The team of Alexei Navalny, the sworn enemy of President Vladimir Putin, has asked the European Union to apply sanctions against senior Russian officials and other officials involved in the relentless persecution suffered by the opposition in the country and those who take to the streets in demand for a turnaround in Kremlin politics and freedom for political prisoners. Navalny collaborators contemplate, astonished, the existing division in the EU about the measures that, according to them, should be applied to Russia for “violating fundamental rights, such as demonstration” or opening criminal cases “without legal basis” against the main opponent Russian and other members of the leadership of his organization.
Meanwhile, Maria Zajarova, the spokeswoman for the Russian Foreign Minister, Sergei Lavrov, declared that “the European Union wanted to publicly scourge Russia during Josep Borrell’s visit to Moscow, but it didn’t work.” “It was about talking about demonstrations, about journalists, making Navalni the key issue. He was trying to knead all that, pour it out and then leave happy, but it didn’t work. As he recounted on the social network Telegram, the person in charge of sending the request for sanctions against Moscow to be decreed to Brussels has been Leonid Volkov, a close associate of Navalny. In his words, the scope of the sanctions will still have to be specified with the EU, but the proposal is that they be directed against people from Putin’s “close circle”, involved in the current campaign to neutralize the opposition.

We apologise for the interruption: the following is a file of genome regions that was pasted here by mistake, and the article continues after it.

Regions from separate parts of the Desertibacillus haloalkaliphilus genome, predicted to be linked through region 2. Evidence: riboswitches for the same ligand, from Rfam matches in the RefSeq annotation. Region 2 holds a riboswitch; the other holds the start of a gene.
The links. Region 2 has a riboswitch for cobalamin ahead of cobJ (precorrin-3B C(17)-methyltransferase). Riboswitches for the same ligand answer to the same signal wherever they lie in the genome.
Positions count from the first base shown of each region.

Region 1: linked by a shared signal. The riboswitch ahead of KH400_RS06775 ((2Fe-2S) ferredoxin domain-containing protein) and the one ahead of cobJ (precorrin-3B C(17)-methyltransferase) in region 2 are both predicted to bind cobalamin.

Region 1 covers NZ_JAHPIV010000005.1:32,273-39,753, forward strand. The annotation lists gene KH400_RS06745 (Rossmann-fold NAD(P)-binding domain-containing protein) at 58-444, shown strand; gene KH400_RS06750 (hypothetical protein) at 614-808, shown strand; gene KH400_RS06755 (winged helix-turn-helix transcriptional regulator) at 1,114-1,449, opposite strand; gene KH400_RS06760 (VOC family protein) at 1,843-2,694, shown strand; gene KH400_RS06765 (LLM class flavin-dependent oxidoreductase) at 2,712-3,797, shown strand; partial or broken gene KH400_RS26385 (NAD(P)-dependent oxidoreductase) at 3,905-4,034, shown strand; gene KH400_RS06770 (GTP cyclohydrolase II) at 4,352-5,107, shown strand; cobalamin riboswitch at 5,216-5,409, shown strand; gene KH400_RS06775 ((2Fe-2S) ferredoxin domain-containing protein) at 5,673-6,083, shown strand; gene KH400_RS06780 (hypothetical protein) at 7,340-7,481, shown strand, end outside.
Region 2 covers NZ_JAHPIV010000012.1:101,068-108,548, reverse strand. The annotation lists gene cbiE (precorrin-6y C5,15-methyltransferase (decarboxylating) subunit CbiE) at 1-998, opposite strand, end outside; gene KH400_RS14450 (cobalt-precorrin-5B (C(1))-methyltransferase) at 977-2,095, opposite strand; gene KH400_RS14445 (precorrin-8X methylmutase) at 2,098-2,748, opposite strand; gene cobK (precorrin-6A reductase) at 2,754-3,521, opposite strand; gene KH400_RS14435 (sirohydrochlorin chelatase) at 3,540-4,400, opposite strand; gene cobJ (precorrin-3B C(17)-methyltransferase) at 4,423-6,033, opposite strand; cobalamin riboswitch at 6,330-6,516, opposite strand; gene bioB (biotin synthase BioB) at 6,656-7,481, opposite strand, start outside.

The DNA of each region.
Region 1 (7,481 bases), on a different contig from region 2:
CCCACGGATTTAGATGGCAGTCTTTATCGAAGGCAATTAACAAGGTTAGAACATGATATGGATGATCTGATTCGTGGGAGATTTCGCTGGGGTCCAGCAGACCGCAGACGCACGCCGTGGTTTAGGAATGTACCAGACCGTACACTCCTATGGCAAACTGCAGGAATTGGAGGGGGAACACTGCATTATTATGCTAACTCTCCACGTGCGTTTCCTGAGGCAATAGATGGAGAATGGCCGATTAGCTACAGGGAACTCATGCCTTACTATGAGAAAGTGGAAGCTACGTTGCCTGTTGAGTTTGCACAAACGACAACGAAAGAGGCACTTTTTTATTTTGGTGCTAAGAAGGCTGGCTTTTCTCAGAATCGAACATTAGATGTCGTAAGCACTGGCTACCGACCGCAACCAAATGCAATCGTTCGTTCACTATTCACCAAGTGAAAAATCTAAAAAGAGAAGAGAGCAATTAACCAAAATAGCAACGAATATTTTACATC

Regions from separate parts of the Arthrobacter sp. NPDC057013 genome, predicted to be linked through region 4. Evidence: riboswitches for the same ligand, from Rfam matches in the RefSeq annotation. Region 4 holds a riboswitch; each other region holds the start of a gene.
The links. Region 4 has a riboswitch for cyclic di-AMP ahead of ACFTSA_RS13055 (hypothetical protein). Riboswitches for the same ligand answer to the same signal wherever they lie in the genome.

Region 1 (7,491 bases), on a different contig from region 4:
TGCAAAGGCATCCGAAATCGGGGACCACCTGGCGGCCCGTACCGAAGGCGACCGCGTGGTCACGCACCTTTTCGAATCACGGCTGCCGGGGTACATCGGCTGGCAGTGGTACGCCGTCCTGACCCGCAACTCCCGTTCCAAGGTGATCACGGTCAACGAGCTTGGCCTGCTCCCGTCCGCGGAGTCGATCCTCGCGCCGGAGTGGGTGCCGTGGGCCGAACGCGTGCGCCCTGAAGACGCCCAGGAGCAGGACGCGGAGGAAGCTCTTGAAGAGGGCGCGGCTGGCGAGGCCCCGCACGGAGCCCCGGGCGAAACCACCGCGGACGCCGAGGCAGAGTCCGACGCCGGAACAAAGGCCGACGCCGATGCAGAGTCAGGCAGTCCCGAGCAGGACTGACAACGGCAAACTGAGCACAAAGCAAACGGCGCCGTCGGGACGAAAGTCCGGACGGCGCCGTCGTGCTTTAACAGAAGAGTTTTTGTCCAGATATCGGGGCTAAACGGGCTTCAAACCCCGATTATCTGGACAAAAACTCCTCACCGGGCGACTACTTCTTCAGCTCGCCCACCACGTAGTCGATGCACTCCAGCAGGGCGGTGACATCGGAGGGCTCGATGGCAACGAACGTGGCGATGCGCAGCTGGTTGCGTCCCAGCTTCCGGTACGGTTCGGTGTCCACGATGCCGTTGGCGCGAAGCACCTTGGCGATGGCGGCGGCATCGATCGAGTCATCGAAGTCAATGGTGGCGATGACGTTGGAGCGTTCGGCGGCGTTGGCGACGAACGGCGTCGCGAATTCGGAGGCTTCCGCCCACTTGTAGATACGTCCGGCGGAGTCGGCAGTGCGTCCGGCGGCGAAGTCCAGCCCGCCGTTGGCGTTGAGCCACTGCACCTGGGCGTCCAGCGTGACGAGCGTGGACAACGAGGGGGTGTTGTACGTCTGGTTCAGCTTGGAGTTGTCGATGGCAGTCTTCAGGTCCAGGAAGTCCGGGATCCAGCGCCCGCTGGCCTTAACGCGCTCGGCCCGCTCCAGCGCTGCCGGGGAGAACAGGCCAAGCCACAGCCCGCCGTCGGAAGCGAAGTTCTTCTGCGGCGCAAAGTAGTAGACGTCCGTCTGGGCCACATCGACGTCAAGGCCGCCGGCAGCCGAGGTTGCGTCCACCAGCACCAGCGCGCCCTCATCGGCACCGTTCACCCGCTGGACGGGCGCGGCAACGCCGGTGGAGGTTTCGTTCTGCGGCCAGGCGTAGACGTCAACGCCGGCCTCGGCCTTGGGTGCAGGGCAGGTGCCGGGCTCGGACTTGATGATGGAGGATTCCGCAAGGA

Volkov quotes, among others, the director of the Federal Security Service (FSB, former KGB), Alexander Bórtnikov, billionaires such as Roman Abramovich and Alisher Usmanov, the television presenter, Vladimir Soloviov, the true scourge of Navalny and his followers, and the Minister of Health Mikhail Murashko, who is accused of having given orders to “hide” the poisoning of Navalny when he was admitted to a hospital in Omsk in August and “to hinder efforts” to send him to Germany for treatment. The list of possible sanctions contains some thirty names and is the same that at the end of January was also sent to the US president, Joe Biden, by another of the people close to Navalny, Vladimir Ashurkov, executive director of the Anti-Corruption Fund (FBK), the platform created by Navalny to expose the illicit practices of the Russian elite.
MORE ACTS OF SUPPORT
As reported yesterday, Volkov and Ashurkov held a meeting by videoconference on Monday with the Polish delegation to the EU, whose members have assured that “the permanent representatives of the 27, together with the ambassadors of the United States, United Kingdom, Canada, and Ukraine, are discussing the next steps to be taken.
Zajárova denounced yesterday before the cameras of the Russian Channel One that Navalni’s collaborators “receive instructions directly from NATO to destabilize Russia, they are not opposition, they are agents of influence of that military bloc” of the West. The Russian Foreign spokeswoman lamented that Navalny supporters “have organized more actions for Sunday 14”. Volkov called yesterday to the population of the big cities of Russia to a ‘flashmob’, going out to patios, balconies, and windows at eight in the afternoon in support of the opposition leader.